Local and independently owned programs such as the SAM Academy and Pathways in Technology Early College High School (P-TECH) also play huge roles and have been vital to this education growth by exposing more students from low-income communities to STEM.

The SAM Academy, located in Fresno, California, helps students by showing them practical applications of STEM concepts with their “lab on wheels”. The lab on wheels is a bus that visits schools and libraries in areas largely made of migrant workers and their families. The bus features internet, computers, as well as science, art, and music equipment that makes learning a fun and interactive experience for students and helps build interest in basic STEM topics. (STEM Education, 2017)

P-TECH is a program created by IBM that pairs high school students from various backgrounds that are interested in technology with mentors from IBM or other companies in the area. The program is now in over 100 schools across eight states. A huge benefit for students who graduate from P-TECH is that they will obtain enough credits to qualify for an associate degree at no cost, and will have real-world work experience in the STEM field. Programs like these are a great way of incentivizing young people into considering the area of STEM. (Stem Education, 2017)

Companies like LEGO® even have their own programs to get early learning, primary, and secondary school students interested in STEM. LEGO® Education is a division of LEGO® solely focused on educating and creating solutions to inspire interest in STEM. They offer educational sets, lesson plans, curriculum material and other resources that teachers and schools can use to make learning more interactive. They also offer LEGO® sets, such as the LEGO® Education SPIKE™ Prime, on their website that also serve as learning tools for STEM concepts.

Unfortunately, even with the number of programs around the country and acts signed by Presidents, the United States has fallen behind internationally in the STEM categories. According to the U.S. Department of Education, the United States is ranked 29th in math and 22nd in science among industrialized nations. It also reports that only 29 percent of Americans rated the K-12 education in STEM subjects as above average or the best in the world.

While progress is being made, the United States still has work to do to catch up to other countries in STEM education. Continuing to foster independent programs like the SAM Academy, P-TECH, and LEGO® Education as well as governmental actions like CoSTEM and North Star will help close this gap over time.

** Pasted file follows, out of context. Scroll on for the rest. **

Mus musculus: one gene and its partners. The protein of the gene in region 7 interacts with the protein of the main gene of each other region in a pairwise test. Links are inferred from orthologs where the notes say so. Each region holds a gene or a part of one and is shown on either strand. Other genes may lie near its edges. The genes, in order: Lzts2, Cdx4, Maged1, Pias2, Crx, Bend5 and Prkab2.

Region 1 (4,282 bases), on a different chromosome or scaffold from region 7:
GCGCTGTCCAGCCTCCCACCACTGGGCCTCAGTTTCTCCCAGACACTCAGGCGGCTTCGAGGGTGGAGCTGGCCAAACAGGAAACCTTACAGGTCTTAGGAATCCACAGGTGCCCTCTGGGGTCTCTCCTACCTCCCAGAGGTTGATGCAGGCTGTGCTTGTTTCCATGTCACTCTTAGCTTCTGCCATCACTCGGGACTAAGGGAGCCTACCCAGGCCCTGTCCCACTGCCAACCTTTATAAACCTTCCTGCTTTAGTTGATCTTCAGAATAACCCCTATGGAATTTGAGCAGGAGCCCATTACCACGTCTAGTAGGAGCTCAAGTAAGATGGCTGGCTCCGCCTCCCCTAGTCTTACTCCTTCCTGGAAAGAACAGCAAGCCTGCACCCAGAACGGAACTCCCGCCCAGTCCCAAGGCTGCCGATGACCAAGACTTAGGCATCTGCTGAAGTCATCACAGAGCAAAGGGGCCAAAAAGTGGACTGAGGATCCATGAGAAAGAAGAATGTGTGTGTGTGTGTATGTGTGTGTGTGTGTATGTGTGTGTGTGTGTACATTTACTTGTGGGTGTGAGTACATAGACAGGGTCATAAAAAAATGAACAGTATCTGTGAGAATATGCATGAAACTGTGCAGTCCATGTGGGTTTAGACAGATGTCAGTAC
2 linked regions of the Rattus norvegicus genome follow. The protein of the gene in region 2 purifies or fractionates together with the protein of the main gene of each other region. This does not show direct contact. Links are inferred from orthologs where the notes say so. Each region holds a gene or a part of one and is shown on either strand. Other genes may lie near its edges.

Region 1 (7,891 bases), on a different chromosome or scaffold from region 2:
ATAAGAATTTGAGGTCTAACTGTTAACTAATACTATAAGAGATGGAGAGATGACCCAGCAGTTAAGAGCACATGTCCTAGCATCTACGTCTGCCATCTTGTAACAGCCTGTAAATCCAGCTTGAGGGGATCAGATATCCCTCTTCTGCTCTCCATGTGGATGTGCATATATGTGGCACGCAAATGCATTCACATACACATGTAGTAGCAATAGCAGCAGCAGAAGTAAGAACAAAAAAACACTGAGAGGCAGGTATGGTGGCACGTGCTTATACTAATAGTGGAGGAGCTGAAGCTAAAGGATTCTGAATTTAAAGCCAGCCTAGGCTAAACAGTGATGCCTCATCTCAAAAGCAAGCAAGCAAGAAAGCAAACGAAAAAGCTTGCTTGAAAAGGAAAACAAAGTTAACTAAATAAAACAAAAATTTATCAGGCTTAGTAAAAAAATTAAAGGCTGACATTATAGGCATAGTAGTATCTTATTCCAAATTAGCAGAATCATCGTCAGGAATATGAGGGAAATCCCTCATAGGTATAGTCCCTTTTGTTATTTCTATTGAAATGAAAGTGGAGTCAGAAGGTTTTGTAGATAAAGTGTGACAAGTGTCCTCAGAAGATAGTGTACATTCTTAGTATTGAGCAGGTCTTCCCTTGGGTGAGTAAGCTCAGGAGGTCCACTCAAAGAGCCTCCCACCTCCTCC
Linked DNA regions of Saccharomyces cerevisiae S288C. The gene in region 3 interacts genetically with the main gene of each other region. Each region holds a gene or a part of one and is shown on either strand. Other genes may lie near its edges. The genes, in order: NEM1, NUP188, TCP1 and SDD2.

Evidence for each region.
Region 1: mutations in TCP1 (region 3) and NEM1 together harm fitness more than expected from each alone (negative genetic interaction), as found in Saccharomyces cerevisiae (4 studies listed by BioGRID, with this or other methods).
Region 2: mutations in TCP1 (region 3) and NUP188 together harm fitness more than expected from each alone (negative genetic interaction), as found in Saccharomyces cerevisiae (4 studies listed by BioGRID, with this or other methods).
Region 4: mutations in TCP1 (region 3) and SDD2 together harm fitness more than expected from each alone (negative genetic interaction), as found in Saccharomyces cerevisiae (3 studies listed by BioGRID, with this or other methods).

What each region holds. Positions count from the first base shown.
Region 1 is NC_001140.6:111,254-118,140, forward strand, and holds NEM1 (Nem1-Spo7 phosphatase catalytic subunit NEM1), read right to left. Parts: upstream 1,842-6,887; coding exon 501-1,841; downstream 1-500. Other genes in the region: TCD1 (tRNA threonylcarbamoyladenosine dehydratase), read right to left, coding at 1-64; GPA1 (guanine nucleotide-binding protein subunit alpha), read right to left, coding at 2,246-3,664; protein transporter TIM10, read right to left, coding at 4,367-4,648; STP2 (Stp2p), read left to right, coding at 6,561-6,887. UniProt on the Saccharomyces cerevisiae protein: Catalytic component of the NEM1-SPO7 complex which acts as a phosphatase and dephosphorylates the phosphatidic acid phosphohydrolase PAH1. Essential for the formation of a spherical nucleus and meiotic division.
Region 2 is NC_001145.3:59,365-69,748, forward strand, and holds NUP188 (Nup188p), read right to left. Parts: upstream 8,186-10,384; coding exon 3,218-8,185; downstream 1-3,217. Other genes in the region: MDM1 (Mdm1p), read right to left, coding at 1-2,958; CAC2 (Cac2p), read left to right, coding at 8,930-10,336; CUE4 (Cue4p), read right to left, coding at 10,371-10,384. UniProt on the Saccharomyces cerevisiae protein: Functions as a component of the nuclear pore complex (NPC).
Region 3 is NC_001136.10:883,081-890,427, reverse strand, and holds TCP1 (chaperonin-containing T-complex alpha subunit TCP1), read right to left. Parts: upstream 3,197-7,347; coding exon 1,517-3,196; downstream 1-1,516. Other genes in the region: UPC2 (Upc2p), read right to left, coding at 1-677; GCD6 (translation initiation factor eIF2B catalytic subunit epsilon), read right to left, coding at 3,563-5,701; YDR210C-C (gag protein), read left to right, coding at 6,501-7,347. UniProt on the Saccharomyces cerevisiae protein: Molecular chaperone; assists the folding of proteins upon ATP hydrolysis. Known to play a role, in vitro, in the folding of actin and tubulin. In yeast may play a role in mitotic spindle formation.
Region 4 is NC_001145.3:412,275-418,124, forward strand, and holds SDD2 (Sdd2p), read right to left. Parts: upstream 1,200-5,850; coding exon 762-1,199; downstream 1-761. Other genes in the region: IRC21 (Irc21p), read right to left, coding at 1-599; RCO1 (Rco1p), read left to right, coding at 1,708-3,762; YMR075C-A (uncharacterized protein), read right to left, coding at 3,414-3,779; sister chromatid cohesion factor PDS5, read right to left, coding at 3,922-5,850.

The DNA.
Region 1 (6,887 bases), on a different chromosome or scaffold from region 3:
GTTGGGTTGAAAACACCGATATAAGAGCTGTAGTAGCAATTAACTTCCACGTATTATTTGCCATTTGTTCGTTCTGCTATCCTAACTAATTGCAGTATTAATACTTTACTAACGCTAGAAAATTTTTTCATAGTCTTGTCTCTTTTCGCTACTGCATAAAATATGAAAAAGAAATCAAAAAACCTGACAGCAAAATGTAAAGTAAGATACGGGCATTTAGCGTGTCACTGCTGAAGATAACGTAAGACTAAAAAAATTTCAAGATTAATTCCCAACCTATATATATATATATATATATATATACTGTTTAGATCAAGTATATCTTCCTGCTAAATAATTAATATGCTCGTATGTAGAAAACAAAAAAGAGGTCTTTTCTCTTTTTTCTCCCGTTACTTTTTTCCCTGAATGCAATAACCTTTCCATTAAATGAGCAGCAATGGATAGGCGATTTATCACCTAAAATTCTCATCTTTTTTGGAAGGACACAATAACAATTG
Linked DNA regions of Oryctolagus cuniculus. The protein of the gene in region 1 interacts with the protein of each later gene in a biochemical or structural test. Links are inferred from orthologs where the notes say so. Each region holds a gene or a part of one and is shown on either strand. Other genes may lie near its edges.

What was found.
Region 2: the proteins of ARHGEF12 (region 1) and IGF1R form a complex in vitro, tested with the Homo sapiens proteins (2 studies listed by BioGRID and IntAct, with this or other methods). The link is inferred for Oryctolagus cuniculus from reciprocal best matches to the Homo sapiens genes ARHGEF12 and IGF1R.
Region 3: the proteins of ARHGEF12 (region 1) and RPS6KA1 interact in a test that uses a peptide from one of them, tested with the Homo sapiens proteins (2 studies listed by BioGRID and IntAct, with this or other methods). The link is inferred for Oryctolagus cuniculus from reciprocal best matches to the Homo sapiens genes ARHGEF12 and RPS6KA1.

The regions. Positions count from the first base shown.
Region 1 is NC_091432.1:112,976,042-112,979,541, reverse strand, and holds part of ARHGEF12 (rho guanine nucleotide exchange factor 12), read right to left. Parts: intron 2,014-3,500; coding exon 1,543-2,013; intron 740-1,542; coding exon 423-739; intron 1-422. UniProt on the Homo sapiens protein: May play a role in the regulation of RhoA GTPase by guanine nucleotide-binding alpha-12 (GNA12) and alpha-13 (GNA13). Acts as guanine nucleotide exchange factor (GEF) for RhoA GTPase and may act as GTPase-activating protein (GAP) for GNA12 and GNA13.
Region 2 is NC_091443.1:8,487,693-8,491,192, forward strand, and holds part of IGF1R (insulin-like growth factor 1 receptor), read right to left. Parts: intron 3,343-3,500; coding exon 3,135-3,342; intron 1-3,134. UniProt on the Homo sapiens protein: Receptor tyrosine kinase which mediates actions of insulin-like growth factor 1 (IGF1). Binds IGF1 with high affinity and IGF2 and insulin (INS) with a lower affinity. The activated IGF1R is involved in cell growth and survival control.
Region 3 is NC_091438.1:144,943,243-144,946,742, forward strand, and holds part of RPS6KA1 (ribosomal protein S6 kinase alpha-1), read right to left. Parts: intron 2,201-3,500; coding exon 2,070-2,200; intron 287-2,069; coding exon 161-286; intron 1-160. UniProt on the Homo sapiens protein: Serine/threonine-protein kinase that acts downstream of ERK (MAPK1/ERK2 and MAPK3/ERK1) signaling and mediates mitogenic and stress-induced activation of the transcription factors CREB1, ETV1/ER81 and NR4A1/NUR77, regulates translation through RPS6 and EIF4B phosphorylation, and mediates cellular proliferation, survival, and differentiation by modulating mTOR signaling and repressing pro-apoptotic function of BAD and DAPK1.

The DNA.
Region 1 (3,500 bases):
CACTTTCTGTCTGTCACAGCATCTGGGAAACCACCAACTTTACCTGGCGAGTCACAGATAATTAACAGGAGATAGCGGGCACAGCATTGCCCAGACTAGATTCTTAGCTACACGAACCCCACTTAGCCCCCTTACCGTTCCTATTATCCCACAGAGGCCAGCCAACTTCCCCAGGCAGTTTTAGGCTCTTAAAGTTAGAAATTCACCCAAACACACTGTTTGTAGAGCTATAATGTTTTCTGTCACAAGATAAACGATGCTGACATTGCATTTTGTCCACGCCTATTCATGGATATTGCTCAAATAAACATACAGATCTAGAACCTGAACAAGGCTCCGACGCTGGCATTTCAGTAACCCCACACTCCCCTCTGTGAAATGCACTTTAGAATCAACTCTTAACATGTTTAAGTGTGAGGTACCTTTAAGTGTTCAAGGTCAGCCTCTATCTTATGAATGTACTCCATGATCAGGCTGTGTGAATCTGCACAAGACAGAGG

STEM Career Outlook

Occupations in the field of STEM have a very positive outlook moving into the future. STEM positions in management, computers, architecture, engineering, education, sales, physical sciences, life sciences, and social sciences are all available and growing in the United States. The Bureau of Labor Statistics projected in 2012 that STEM employment was set to grow faster than the average for all other occupations. STEM employment was expected to grow about 13 percent from 2012 to 2022, compared to the 11 percent for all occupations over the same time period. Because of this fast growth, educational programs like the ones discussed before are vital to get the next generation interested in STEM so that those increased number of jobs will have educated and talented people to fill them. (STEM 101, 2014)

The wages for STEM occupations are also a huge benefit compared to many other career fields. Positions in STEM averaged an annual wage of almost $76,000, which is more than double the $35,080 median wage for all positions in May 2013. This is another indicator of how high the demand for workers in STEM is, especially considering how much and how fast jobs are being created. (STEM 101, 2014)

 

Sources

Camera, L. (2018, December 3). White House Outlines Five-Year STEM Push. Retrieved January 3, 2019, from https://www.usnews.com/news/education-news/articles/2018-12-03/white-house-outlines-five-year-stem-push

Hallinen, J. (2017, April 12). STEM. Retrieved January 3, 2019, from https://www.britannica.com/topic/STEM-education

Shapiro, G. (2016, January 8). 5 Reasons the U.S. Is Great for Innovation. Retrieved January 3, 2019, from https://www.usnews.com/opinion/economic-intelligence/articles/2016-01-08/5-reasons-the-us-is-great-for-innovation

STEM 101: Intro to tomorrow’s jobs. (2014). Retrieved June 25, 2019, from https://www.bls.gov/careeroutlook/2014/spring/art01.pdf

STEM EDUCATION IN THE U.S.: Where We Are and What We Can Do | 2017. (2017). Retrieved June 25, 2019, from https://www.act.org/content/dam/act/unsecured/documents/STEM/2017/STEM-Education-in-the-US-2017.pdf

U.S.D.E. (n.d.). Science, Technology, Engineering and Math: Education for Global Leadership. Retrieved January 3, 2019, from https://www.ed.gov/Stem